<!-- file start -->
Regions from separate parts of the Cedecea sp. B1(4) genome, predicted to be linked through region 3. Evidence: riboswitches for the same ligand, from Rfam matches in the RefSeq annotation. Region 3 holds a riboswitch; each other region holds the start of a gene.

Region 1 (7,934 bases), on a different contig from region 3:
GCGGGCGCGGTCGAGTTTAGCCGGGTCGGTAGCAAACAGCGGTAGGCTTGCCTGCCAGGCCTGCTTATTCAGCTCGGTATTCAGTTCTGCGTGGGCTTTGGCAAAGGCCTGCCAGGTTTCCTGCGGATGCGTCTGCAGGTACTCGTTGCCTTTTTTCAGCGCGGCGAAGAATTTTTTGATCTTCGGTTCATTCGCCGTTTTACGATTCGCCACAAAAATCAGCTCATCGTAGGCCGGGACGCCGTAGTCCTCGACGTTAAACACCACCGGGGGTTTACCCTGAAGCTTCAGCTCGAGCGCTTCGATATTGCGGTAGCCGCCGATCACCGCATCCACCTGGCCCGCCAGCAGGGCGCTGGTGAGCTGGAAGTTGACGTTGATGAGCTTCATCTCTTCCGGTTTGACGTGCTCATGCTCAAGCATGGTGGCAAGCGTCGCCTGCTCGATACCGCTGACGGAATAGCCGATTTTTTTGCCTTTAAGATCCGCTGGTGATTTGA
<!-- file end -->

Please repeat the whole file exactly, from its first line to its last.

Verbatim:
Regions from separate parts of the Cedecea sp. B1(4) genome, predicted to be linked through region 3. Evidence: riboswitches for the same ligand, from Rfam matches in the RefSeq annotation. Region 3 holds a riboswitch; each other region holds the start of a gene.

Region 1 (7,934 bases), on a different contig from region 3:
GCGGGCGCGGTCGAGTTTAGCCGGGTCGGTAGCAAACAGCGGTAGGCTTGCCTGCCAGGCCTGCTTATTCAGCTCGGTATTCAGTTCTGCGTGGGCTTTGGCAAAGGCCTGCCAGGTTTCCTGCGGATGCGTCTGCAGGTACTCGTTGCCTTTTTTCAGCGCGGCGAAGAATTTTTTGATCTTCGGTTCATTCGCCGTTTTACGATTCGCCACAAAAATCAGCTCATCGTAGGCCGGGACGCCGTAGTCCTCGACGTTAAACACCACCGGGGGTTTACCCTGAAGCTTCAGCTCGAGCGCTTCGATATTGCGGTAGCCGCCGATCACCGCATCCACCTGGCCCGCCAGCAGGGCGCTGGTGAGCTGGAAGTTGACGTTGATGAGCTTCATCTCTTCCGGTTTGACGTGCTCATGCTCAAGCATGGTGGCAAGCGTCGCCTGCTCGATACCGCTGACGGAATAGCCGATTTTTTTGCCTTTAAGATCCGCTGGTGATTTGA